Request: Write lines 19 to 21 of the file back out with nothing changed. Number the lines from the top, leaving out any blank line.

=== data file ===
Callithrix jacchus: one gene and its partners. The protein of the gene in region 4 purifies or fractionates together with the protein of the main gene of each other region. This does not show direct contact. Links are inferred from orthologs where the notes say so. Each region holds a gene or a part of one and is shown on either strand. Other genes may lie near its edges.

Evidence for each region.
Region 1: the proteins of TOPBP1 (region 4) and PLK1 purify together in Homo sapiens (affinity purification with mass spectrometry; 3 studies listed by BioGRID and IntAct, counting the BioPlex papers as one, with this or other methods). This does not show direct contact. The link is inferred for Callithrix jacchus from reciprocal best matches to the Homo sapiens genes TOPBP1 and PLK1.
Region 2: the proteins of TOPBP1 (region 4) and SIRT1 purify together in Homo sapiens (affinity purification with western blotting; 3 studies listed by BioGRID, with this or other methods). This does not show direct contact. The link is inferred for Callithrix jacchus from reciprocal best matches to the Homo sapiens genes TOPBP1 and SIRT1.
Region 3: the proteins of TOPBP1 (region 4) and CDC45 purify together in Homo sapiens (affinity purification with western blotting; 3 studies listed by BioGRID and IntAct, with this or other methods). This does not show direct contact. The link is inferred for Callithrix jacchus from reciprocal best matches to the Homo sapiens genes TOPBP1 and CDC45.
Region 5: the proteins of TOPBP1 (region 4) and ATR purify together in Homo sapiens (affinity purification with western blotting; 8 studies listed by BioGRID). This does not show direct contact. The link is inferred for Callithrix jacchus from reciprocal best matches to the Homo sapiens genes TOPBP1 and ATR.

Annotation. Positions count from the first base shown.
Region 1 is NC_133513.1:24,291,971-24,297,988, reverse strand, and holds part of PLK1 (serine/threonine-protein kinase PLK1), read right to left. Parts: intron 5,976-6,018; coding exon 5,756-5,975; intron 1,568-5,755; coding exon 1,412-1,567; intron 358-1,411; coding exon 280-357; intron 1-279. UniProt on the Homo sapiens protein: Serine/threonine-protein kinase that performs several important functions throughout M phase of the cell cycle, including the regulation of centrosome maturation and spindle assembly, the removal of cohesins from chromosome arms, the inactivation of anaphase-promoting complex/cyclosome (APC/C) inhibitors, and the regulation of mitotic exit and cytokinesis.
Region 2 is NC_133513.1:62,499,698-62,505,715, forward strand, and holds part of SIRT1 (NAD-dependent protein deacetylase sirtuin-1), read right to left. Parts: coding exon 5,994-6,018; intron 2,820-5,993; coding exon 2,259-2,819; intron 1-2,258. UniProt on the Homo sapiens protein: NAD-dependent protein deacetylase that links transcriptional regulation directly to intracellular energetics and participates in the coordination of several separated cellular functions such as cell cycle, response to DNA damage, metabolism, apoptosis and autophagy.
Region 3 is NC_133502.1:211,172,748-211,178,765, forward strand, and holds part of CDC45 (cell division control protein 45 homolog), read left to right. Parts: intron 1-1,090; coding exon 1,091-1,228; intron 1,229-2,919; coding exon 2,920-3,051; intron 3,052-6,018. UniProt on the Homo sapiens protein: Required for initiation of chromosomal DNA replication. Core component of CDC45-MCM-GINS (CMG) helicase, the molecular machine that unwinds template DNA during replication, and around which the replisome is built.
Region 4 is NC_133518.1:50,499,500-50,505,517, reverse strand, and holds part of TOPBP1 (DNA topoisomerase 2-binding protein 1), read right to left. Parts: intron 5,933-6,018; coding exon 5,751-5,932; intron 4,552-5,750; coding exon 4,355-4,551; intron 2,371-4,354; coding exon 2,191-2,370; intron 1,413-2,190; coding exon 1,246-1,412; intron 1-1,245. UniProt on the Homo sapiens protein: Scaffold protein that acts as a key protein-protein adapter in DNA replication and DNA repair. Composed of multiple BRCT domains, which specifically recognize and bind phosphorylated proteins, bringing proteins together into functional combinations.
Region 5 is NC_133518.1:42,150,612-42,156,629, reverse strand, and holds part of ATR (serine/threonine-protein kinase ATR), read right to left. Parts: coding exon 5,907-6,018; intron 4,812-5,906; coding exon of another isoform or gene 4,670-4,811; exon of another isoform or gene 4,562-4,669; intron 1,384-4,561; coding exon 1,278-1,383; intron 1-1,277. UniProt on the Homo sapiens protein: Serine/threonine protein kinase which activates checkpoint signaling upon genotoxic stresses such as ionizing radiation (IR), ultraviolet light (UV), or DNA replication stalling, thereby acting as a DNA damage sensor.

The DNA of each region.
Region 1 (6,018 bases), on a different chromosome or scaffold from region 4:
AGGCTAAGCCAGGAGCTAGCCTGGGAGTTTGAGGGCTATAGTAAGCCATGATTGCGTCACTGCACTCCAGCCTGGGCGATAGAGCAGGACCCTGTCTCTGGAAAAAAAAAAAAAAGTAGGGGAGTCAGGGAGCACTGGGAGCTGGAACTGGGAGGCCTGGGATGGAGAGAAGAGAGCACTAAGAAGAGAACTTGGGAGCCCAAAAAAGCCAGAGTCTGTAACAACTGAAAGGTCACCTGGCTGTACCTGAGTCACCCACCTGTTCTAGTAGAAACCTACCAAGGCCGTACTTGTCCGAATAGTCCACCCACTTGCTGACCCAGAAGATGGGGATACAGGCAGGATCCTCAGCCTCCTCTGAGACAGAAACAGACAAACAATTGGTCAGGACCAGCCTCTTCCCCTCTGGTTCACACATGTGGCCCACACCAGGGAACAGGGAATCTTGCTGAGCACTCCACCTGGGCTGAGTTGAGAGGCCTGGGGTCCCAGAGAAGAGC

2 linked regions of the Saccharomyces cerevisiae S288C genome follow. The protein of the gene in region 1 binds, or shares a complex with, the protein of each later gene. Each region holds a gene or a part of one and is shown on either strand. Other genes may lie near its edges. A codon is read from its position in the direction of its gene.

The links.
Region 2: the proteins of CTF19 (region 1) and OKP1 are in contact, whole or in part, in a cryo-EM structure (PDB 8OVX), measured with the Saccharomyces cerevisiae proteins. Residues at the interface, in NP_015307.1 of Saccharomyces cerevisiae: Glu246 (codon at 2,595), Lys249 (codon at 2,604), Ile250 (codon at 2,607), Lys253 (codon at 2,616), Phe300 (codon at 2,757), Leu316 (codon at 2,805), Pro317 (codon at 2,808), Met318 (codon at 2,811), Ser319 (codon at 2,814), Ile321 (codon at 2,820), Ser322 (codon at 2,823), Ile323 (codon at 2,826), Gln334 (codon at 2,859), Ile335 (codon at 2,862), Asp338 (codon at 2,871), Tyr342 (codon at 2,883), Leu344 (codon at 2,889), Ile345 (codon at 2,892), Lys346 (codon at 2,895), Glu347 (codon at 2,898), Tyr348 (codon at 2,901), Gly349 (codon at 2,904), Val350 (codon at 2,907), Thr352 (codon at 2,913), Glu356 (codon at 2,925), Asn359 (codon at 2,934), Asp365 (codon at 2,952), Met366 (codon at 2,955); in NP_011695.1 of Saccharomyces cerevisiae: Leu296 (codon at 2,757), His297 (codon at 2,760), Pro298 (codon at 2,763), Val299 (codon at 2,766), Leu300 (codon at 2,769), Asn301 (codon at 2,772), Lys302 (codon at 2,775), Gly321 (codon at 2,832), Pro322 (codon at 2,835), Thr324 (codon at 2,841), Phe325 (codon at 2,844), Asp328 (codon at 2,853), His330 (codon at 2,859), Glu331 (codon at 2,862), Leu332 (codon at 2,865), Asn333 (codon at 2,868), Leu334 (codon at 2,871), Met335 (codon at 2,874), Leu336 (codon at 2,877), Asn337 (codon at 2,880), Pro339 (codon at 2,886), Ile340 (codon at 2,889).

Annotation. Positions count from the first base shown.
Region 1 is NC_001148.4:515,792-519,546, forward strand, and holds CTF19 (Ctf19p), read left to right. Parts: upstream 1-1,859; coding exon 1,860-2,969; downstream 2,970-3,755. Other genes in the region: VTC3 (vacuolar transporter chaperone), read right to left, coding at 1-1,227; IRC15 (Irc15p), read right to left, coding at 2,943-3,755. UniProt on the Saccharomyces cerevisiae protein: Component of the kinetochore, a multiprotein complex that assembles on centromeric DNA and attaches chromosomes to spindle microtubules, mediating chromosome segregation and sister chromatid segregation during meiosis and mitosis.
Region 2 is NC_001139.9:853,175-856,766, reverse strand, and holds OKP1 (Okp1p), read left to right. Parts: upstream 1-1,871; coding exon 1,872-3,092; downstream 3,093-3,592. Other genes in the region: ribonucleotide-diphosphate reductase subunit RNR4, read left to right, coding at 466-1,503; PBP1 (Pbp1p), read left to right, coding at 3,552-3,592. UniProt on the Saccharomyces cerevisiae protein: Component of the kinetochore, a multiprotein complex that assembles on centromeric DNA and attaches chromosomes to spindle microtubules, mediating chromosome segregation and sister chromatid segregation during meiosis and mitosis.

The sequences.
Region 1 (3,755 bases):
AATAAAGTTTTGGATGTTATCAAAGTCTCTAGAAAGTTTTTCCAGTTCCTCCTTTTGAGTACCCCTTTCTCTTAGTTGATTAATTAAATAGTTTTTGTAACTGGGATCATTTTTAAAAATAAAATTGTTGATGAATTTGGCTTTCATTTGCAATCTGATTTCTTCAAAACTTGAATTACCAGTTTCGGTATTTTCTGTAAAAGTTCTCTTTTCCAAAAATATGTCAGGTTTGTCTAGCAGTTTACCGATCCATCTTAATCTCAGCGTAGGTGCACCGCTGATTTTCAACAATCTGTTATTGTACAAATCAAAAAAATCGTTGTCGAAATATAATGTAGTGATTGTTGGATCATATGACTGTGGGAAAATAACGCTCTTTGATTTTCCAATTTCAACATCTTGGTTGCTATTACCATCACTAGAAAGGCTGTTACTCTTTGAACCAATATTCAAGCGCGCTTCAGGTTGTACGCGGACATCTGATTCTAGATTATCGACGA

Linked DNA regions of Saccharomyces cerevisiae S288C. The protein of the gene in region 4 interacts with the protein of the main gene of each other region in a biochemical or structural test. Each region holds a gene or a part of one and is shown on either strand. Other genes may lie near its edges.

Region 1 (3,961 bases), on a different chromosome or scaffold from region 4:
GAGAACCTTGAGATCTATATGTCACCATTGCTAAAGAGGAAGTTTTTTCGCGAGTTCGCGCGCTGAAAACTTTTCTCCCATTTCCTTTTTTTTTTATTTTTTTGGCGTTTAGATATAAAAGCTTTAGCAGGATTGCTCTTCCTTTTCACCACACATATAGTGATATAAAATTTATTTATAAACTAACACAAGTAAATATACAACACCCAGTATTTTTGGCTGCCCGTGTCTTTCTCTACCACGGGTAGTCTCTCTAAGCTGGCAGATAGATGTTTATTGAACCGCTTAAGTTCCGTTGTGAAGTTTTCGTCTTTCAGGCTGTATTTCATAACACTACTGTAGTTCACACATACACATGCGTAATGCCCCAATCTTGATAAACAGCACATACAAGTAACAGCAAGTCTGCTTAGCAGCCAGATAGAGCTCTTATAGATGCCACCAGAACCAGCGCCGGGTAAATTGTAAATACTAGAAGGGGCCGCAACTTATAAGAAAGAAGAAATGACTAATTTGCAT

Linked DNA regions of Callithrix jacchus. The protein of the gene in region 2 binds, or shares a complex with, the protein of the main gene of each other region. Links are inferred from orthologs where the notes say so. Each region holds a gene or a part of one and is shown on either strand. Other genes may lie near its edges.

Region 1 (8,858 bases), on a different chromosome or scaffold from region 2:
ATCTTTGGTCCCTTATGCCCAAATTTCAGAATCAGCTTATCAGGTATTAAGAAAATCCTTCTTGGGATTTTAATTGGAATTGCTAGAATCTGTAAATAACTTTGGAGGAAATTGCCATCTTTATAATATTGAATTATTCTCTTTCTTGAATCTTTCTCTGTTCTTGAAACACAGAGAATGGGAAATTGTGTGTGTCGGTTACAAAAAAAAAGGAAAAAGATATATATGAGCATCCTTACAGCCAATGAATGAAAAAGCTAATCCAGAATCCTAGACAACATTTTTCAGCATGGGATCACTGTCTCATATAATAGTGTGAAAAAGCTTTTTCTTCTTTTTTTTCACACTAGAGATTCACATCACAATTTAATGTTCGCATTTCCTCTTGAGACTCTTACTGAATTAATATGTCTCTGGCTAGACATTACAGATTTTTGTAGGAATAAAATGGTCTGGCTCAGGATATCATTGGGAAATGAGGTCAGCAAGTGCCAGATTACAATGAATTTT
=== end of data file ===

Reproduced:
Annotation. Positions count from the first base shown.
Region 1 is NC_001148.4:515,792-519,546, forward strand, and holds CTF19 (Ctf19p), read left to right. Parts: upstream 1-1,859; coding exon 1,860-2,969; downstream 2,970-3,755. Other genes in the region: VTC3 (vacuolar transporter chaperone), read right to left, coding at 1-1,227; IRC15 (Irc15p), read right to left, coding at 2,943-3,755. UniProt on the Saccharomyces cerevisiae protein: Component of the kinetochore, a multiprotein complex that assembles on centromeric DNA and attaches chromosomes to spindle microtubules, mediating chromosome segregation and sister chromatid segregation during meiosis and mitosis.
Region 2 is NC_001139.9:853,175-856,766, reverse strand, and holds OKP1 (Okp1p), read left to right. Parts: upstream 1-1,871; coding exon 1,872-3,092; downstream 3,093-3,592. Other genes in the region: ribonucleotide-diphosphate reductase subunit RNR4, read left to right, coding at 466-1,503; PBP1 (Pbp1p), read left to right, coding at 3,552-3,592. UniProt on the Saccharomyces cerevisiae protein: Component of the kinetochore, a multiprotein complex that assembles on centromeric DNA and attaches chromosomes to spindle microtubules, mediating chromosome segregation and sister chromatid segregation during meiosis and mitosis.